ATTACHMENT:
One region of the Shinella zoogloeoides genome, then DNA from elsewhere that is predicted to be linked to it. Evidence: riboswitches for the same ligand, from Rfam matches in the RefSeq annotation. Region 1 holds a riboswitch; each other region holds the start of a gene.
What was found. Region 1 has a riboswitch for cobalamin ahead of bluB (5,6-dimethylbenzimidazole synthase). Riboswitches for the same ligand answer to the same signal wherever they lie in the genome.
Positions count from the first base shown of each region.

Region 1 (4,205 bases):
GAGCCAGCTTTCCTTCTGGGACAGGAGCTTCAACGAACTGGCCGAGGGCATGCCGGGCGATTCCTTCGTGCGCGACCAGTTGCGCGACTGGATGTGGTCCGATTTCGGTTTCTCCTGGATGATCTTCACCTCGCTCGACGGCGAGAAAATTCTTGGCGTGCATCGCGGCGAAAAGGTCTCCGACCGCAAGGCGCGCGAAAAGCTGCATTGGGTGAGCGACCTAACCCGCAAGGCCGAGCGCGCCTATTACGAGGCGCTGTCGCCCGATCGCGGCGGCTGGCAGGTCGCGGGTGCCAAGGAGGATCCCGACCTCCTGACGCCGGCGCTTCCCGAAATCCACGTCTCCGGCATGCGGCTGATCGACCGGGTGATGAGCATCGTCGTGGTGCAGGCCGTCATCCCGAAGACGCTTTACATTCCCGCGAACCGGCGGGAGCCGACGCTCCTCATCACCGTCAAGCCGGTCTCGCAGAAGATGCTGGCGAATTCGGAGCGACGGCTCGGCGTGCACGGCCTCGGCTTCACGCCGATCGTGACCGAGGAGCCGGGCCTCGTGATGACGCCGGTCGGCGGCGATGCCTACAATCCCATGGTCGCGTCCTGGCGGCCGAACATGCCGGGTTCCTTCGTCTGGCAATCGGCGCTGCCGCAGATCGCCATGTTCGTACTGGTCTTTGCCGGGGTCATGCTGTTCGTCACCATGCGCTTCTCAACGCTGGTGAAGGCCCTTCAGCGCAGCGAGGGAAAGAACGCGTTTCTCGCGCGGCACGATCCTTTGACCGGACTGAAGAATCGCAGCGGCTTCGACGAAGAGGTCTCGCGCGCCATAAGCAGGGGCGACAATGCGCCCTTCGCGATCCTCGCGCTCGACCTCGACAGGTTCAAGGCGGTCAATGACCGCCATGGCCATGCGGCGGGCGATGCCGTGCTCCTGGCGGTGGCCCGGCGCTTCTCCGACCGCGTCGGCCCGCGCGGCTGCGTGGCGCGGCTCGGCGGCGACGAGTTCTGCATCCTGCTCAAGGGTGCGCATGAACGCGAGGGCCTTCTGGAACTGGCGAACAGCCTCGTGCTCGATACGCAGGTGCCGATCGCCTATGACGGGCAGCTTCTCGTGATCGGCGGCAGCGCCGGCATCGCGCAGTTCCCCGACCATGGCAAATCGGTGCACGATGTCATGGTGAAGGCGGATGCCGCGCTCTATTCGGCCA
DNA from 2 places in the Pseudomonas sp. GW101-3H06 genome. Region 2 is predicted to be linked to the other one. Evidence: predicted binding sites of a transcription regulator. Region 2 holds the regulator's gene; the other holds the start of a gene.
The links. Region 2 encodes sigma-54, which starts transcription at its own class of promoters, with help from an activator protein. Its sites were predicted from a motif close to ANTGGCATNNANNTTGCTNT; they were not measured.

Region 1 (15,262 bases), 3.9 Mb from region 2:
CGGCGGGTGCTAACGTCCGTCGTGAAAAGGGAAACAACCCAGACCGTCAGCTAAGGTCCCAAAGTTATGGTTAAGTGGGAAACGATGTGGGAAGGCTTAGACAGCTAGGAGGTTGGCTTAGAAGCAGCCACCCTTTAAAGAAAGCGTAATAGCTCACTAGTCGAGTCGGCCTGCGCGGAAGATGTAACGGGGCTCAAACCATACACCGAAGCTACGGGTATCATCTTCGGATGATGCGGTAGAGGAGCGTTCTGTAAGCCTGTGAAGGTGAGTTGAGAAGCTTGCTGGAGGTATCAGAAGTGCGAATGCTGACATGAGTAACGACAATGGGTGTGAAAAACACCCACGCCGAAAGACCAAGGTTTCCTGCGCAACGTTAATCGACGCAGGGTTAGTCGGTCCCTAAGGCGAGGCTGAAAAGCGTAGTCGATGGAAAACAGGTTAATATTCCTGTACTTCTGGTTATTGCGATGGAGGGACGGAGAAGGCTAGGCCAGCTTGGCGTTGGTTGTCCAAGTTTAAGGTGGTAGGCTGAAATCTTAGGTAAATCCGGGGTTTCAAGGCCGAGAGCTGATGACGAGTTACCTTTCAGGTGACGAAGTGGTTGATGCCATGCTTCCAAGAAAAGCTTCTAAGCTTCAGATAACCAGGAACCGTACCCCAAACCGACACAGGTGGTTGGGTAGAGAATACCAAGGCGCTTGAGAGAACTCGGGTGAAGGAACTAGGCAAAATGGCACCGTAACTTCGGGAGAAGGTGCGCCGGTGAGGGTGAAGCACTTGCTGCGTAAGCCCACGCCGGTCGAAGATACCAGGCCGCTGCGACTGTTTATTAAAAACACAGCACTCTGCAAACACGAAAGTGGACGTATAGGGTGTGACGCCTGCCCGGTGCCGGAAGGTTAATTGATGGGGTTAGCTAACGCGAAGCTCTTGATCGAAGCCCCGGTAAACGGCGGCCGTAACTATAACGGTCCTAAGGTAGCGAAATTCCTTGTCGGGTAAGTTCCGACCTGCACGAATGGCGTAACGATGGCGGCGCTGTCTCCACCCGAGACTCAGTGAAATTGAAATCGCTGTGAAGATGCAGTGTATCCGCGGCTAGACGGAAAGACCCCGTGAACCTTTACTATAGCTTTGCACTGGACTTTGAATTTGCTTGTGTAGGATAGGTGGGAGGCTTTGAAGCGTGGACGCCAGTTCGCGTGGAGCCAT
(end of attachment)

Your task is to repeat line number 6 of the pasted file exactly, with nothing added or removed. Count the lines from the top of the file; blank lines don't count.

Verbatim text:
DNA from 2 places in the Pseudomonas sp. GW101-3H06 genome. Region 2 is predicted to be linked to the other one. Evidence: predicted binding sites of a transcription regulator. Region 2 holds the regulator's gene; the other holds the start of a gene.